Healthcare reform: How does the pay-for-performance impact the way in which we design healthcare facilities?
As part of the ongoing healthcare reform debate, we are hearing much discussion about the reimbursement model of pay-for-performance (P4P). Although the P4P model is in adoption across the nation presently, in a reformed system, it is envisioned it would have a much wider impact to the way hospitals and physicians would receive reimbursement.
This is very different from the present system which is structured as a fee-for-service where reimbursement for each procedure is not associated with another (e.g., a postsurgery diagnostic imaging follow-up would be billed separately from a surgery procedure). Under a P4P system, there would be greater emphasis on bundling all of the services with the intent of improving the quality or outcome of the service versus the quantity.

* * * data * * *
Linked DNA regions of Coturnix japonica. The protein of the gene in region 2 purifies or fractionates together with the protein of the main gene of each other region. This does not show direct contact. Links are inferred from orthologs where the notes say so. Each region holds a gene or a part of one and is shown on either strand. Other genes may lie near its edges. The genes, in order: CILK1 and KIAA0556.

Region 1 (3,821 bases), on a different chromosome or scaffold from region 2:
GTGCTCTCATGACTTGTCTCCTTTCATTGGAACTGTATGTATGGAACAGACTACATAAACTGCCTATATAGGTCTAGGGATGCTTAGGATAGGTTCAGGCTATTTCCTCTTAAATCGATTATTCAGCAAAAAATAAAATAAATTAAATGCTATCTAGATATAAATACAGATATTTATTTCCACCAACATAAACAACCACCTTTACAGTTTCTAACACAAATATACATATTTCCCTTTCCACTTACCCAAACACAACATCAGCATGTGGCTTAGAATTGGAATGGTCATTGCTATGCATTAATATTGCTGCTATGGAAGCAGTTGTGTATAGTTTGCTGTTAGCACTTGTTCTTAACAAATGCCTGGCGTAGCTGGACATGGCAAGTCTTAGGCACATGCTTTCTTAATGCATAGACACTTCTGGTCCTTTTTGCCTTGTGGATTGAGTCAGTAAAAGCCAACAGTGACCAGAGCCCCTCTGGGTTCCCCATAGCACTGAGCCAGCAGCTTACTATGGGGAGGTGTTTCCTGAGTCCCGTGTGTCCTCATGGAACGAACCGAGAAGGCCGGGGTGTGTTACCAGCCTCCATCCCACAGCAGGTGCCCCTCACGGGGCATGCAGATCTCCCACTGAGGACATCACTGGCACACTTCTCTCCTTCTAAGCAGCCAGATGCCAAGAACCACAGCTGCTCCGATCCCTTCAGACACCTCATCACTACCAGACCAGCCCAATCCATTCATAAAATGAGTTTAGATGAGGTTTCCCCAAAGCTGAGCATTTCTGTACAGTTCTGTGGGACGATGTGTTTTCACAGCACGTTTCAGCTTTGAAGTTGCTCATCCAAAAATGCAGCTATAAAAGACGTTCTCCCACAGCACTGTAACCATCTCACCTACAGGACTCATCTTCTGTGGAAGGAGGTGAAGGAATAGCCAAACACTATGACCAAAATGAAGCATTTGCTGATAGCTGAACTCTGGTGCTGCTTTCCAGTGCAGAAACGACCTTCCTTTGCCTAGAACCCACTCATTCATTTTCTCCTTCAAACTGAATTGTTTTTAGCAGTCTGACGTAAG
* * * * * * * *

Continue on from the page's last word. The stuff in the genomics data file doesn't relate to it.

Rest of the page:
How then might this translate to the design of our facility layouts? The buzz word that is thrown out time and time again is the need for highly “collaborative work environments.” One could say that this would necessitate the provision for greater and more convenient amounts of collective work areas such as conference rooms, shared office areas, and improved IT access for interdepartmental communication. There has often been much emphasis on keeping non-revenue–generating space such as this to a minimum, but it would seem with this type of reimbursement, that such spaces would now become the locations where “greater emphasis on improved outcomes” would be occurring. This could result in an increased amount of programmed space relative to these areas than we are seeing now.
As the healthcare bill makes it way through Congress, it remains to be seen what final form it will take but it is likely we will hear more and more emphasis on the need for greater care collaboration to enable a system that can deliver higher quality healthcare with improved outcomes.